Science Fair

Science Fair


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Education.com has assembled a vast collection of science fair project ideas written by science teachers, professional scientists, and educational consultants on Free Topic Selection Wizard, science fair project ideas, step by step how to do a science fair project, Ask an Expert discussion board, and science fair tips for success.Hundreds of free science fair projects are categorized under the following topics. Click on any of the topics below to view the science projects.Science fair projects, science fair ideas, and science experiments at Science Fair Adventure, where we make science fun!Find a science fair near you or learn more about national competitions like the Intel Science Talent Search or the Discovery Young Scientist Challenge.Science Fair Projects for all levels. We have hundreds of ideas for every science topic, from Astronomy to Zoology!Find easy science experiments, watch experiment videos, and get Science Fair ideas from Science Bob!Google Science Fair is a global online competition open to students from 13 to 18 years old. What do you want to change?Here’s a list of over 30 Science Fair ideas to get you started. Then download science experiments, and watch experiment videos to inspire your project.Final application deadline is Jan. 26. 2017 Project applications must be postmarked on or before January 26th. Students are responsible for checking this Science Fair

The notable and commonly used emoticons or textual portrayals of a writer’s moods or facial expressions in the form of icons. The Western use of emoticons is quite different from Eastern usage, and Internet forums, such as 2channel, typically show expressions in their own ways. In recent times, graphic representations, both static and animated, have taken the place of traditional emoticons in the form of icons. These are commonly known as emoji although the term kaomoji is more correct.

Emoticons can generally be divided into three groups: Western or horizontal (mainly from America and Europe), Eastern or vertical (mainly from east Asia), and 2channel style (originally used on 2channel and other Japanese message boards). The most common explanation for these differences is how the different cultures use different parts of the face to express emotions, i.e. eyes often play a bigger role in the East while the whole face is used more in the West.

You can use our emoticons below :

Emoji (絵文字?, Japanese pronunciation: [emodʑi]) are ideograms and smileys used in electronic messages and Web pages. The characters, which are used much like ASCII emoticons or kaomoji, exist in various genres, including facial expressions, common objects, places and types of weather, and animals. Some emoji are very specific to Japanese culture, such as a bowing businessman, a face wearing a face mask, a white flower used to denote “brilliant homework”, or a group of emoji representing popular foods: ramen noodles, dango, onigiri, Japanese curry, and sushi.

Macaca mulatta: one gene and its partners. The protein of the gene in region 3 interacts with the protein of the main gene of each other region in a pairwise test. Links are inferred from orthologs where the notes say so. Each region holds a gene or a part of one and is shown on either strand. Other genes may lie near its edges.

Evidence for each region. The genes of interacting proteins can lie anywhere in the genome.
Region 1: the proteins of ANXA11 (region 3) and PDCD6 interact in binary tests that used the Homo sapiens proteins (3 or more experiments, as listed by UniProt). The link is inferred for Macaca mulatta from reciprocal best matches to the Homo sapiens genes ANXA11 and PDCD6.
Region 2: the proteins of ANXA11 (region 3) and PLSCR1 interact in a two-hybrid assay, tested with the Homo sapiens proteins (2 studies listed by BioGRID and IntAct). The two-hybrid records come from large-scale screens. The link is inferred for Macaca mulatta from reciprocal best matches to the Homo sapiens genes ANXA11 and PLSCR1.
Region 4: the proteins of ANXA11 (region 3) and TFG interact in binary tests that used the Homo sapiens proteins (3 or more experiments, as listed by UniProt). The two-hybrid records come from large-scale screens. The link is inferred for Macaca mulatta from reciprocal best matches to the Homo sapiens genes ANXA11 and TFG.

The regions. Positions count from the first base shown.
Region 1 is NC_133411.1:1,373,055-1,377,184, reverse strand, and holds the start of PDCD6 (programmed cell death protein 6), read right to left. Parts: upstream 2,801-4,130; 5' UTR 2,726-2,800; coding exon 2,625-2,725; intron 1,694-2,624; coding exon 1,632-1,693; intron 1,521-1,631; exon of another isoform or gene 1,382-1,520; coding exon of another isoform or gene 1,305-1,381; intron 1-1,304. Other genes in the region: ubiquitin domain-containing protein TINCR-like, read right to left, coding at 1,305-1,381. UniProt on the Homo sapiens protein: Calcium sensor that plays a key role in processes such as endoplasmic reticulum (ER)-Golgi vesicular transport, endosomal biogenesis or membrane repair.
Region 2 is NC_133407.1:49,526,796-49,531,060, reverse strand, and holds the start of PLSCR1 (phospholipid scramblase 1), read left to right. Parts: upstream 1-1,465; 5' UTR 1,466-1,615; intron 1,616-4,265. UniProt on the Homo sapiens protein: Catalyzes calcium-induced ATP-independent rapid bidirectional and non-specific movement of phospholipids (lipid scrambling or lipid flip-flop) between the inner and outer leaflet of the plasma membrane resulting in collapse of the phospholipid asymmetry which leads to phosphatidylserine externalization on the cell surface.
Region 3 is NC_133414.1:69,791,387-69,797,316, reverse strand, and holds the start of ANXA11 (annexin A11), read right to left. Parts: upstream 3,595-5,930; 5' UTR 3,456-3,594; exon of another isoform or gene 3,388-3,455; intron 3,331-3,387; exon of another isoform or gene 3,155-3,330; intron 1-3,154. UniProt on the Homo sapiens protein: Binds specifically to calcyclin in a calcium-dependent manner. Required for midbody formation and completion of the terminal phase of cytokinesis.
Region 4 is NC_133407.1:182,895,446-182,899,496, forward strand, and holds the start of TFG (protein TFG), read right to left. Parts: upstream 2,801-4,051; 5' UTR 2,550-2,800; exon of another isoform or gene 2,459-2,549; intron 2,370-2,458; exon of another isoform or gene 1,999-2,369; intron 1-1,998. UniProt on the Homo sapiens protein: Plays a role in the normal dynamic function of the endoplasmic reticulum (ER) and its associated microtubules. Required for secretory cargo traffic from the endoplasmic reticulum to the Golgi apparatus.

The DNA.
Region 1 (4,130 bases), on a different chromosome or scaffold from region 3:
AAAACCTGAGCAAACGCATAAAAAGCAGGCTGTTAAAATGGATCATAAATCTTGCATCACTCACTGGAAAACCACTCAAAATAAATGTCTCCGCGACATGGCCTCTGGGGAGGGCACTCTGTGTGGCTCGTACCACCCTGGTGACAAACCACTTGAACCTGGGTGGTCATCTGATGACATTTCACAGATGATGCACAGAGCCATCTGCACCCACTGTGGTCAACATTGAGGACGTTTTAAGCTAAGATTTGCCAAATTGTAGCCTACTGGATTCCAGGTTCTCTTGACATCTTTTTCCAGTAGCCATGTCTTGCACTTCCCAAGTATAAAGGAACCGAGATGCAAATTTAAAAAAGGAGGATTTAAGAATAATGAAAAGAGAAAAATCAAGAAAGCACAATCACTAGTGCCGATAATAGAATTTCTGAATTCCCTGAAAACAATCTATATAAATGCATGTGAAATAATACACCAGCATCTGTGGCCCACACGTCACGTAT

Emoji have become increasingly popular since their international inclusion in Apple’s iPhone, which was followed by similar adoption by Android and other mobile operating systems. Apple’s OS X operating system supports emoji as of version 10.7 (Lion). Microsoft added monochrome Unicode emoji coverage to the Segoe UI Symbol system font in Windows 8 and added color emoji in Windows 8.1 via the Segoe UI Emoji font.

Originally meaning pictograph, the word emoji comes from Japanese e (絵, “picture”) + moji (文字, “character”). The apparent resemblance to the English words “emotion” and “emoticon” is just a coincidence. All emoji in body text and tables will be supplied by the default browser (and probably system) emoji font, and may appear different on devices running different operating systems. Separate pictures will appear the same for all viewers.

You can also use Japanese emojis below :

What is the difference between emoticons and emojis?

Emoji is the name given to Japanese smileys used in text messages and electronic pages. These have recently become increasingly popular outside the Nippon Island, and more users now prefer them to other ideograms. The Japanese word “emoji” means “picture with character.”

The word “emoticon”, on the other hand, was coined by combining “emotion” and “icon,” As the emoji, they also try to portray the mood or emotion behind the texts we write.

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